As I’m writing this entry, I have another window open with a current draft of the first zombie scene I’ve ever written. I’ve always loved watching zombie films. Dawn of the Dead, I Am Legend, 28 Days Later, and even Shawn of the Dead had me on the edge of my seat. But for some reason, it’s taken me this long to attempt a zombie story of my own. I’ve come up with a theory about that. I think it’s because I tend to be an optimistic person, while zombie tales take place in the far-pessimistic side of the Zombie/Ghost Story World Spectrum.
Ghost stories, at one end of the spectrum, show an optimistic view of the world. They take place in a setting that’s so wonderful that some people can’t be made to leave it, even after death. Ghosts may have suffered horribly in life, but they’d still rather stick around than go on to an eternal resting place.
Moving away from the ideal “better than Heaven” world of ghost stories, we have the well-intentioned world of morality plays. You can always tell the good guys from the bad guys and it’s comforting to know in advance that the unrepentant rule-breaker will be brutally punished for his or her crimes. Good little boys and girls might find themselves in danger for a while but generally come out unscathed. The story takes place in a world that conspires to enforce a code of morality–the author’s code of morality–which has little or no room for shades of gray. Supernatural entities are enforcers of the law, while the real monsters are always human. It makes sense in a way our world never can, but it can also be uncomfortable for anyone whose moral compass varies by a few degrees from the author’s.
Vampire stories, in the exact middle of the spectrum, take place in a neutral world–the natural world of predator and prey. There’s nothing inherently good or evil about a wolf eating a rabbit, for example. The twist comes from making humanity into the rabbits. We’re one rung down from the top of the food chain, which causes tension for most of the in-story characters.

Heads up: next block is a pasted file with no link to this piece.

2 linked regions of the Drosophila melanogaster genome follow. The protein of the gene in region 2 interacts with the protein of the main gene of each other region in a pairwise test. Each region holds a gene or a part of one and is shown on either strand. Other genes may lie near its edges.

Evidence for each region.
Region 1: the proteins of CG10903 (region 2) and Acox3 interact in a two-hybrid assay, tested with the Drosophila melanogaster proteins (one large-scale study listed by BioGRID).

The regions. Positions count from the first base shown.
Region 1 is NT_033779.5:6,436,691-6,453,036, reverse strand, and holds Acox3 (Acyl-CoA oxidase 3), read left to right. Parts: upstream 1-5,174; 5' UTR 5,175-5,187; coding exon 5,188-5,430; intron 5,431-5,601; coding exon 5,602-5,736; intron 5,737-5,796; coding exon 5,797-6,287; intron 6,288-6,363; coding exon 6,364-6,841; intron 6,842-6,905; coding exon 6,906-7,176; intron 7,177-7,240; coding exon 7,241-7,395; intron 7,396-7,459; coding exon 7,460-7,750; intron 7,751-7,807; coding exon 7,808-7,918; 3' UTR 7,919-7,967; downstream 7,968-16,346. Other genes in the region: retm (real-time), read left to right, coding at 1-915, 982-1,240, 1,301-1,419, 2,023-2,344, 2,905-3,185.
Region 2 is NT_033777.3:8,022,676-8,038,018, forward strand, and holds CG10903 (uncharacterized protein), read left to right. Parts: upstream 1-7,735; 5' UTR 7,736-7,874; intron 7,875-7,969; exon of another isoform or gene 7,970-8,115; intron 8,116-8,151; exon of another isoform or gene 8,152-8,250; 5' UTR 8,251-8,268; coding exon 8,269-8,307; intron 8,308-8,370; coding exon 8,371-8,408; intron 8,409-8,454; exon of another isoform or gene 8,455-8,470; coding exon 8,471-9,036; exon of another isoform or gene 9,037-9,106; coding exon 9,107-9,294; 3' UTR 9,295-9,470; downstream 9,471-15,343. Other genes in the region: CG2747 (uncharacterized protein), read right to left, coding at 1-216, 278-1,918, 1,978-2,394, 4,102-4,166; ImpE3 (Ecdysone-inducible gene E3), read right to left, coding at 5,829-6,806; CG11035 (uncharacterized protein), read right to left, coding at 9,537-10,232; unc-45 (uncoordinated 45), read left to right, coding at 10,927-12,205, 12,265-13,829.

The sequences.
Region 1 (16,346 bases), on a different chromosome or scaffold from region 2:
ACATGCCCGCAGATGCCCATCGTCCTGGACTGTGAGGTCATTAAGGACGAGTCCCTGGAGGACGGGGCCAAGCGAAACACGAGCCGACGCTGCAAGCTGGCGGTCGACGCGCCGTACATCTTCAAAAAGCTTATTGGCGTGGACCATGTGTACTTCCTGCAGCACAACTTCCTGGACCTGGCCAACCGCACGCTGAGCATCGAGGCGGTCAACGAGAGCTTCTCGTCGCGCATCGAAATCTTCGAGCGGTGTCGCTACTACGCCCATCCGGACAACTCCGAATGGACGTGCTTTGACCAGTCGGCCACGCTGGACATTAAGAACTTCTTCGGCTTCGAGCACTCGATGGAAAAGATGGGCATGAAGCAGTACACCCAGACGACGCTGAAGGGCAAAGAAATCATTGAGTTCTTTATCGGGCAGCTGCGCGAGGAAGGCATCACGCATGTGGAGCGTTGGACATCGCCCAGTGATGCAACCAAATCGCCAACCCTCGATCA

Stories like Frankenstein take place in a world where human intervention has altered the natural order. Inanimate monsters are brought to life, men play God, Gothic misery hangs in the air, and the balance of the world is thrown out of whack. Innocence and goodness will get you killed, if only to teach some other character a lesson. It’s a pessimistic place to be, but things can still go back to normal if the villagers band together with their pitchforks and torches. Or things can also go from bad to worse if the creature’s creator gives in to its demands to make a bride and/or groom.
And then there are zombies. Whenever they show up, you know the story world is doomed. It might start slowly, with a single zombie staggering mindlessly toward you. It’s probably not hard to escape, to find an effective weapon, or to band together with some allies. You can outthink a zombie, and in most versions you can outrun them or drive away from them. But eventually you will find yourself under siege, surrounded a a huge undead mob, with dwindling supplies and nobody left you can count on for help. In the long run, no matter what you do, the zombies always win.
Where does your favorite story world fall on this spectrum?
—Greg R. Fishbone, Destroyer and Creator of Worlds